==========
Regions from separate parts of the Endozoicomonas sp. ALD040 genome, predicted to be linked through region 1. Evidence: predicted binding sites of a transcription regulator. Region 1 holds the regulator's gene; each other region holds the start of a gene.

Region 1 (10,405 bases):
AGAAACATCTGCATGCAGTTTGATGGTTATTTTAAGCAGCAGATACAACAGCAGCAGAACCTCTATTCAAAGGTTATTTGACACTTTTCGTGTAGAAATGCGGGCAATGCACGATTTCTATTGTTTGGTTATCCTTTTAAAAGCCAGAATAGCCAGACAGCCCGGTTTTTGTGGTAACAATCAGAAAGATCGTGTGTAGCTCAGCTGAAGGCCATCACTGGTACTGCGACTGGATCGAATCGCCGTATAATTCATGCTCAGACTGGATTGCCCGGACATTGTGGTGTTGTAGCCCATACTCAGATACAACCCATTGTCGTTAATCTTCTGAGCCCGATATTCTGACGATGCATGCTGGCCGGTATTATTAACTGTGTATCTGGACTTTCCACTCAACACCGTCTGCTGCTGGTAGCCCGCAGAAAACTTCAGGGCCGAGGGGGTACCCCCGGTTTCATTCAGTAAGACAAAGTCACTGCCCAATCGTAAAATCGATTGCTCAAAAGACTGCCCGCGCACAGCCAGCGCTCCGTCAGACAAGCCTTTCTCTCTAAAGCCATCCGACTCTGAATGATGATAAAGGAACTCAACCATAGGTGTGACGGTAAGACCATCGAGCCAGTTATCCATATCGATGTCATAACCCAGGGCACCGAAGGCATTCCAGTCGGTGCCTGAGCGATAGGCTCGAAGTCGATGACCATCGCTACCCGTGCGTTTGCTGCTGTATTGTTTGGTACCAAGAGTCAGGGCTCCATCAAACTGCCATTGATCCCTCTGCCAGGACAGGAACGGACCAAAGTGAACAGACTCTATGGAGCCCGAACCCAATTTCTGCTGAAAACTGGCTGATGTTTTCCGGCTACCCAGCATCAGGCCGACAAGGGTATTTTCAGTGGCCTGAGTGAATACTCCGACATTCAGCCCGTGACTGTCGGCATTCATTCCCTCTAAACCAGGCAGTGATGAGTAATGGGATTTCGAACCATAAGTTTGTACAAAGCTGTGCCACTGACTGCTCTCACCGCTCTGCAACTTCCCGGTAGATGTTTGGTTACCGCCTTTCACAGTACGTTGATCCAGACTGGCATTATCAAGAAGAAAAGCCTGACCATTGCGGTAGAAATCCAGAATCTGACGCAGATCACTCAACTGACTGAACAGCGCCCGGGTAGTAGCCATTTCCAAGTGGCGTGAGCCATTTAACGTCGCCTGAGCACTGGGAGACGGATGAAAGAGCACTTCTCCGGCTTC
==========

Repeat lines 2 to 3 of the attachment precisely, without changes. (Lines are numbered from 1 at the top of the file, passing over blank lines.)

Region 1 (10,405 bases):
AGAAACATCTGCATGCAGTTTGATGGTTATTTTAAGCAGCAGATACAACAGCAGCAGAACCTCTATTCAAAGGTTATTTGACACTTTTCGTGTAGAAATGCGGGCAATGCACGATTTCTATTGTTTGGTTATCCTTTTAAAAGCCAGAATAGCCAGACAGCCCGGTTTTTGTGGTAACAATCAGAAAGATCGTGTGTAGCTCAGCTGAAGGCCATCACTGGTACTGCGACTGGATCGAATCGCCGTATAATTCATGCTCAGACTGGATTGCCCGGACATTGTGGTGTTGTAGCCCATACTCAGATACAACCCATTGTCGTTAATCTTCTGAGCCCGATATTCTGACGATGCATGCTGGCCGGTATTATTAACTGTGTATCTGGACTTTCCACTCAACACCGTCTGCTGCTGGTAGCCCGCAGAAAACTTCAGGGCCGAGGGGGTACCCCCGGTTTCATTCAGTAAGACAAAGTCACTGCCCAATCGTAAAATCGATTGCTCAAAAGACTGCCCGCGCACAGCCAGCGCTCCGTCAGACAAGCCTTTCTCTCTAAAGCCATCCGACTCTGAATGATGATAAAGGAACTCAACCATAGGTGTGACGGTAAGACCATCGAGCCAGTTATCCATATCGATGTCATAACCCAGGGCACCGAAGGCATTCCAGTCGGTGCCTGAGCGATAGGCTCGAAGTCGATGACCATCGCTACCCGTGCGTTTGCTGCTGTATTGTTTGGTACCAAGAGTCAGGGCTCCATCAAACTGCCATTGATCCCTCTGCCAGGACAGGAACGGACCAAAGTGAACAGACTCTATGGAGCCCGAACCCAATTTCTGCTGAAAACTGGCTGATGTTTTCCGGCTACCCAGCATCAGGCCGACAAGGGTATTTTCAGTGGCCTGAGTGAATACTCCGACATTCAGCCCGTGACTGTCGGCATTCATTCCCTCTAAACCAGGCAGTGATGAGTAATGGGATTTCGAACCATAAGTTTGTACAAAGCTGTGCCACTGACTGCTCTCACCGCTCTGCAACTTCCCGGTAGATGTTTGGTTACCGCCTTTCACAGTACGTTGATCCAGACTGGCATTATCAAGAAGAAAAGCCTGACCATTGCGGTAGAAATCCAGAATCTGACGCAGATCACTCAACTGACTGAACAGCGCCCGGGTAGTAGCCATTTCCAAGTGGCGTGAGCCATTTAACGTCGCCTGAGCACTGGGAGACGGATGAAAGAGCACTTCTCCGGCTTC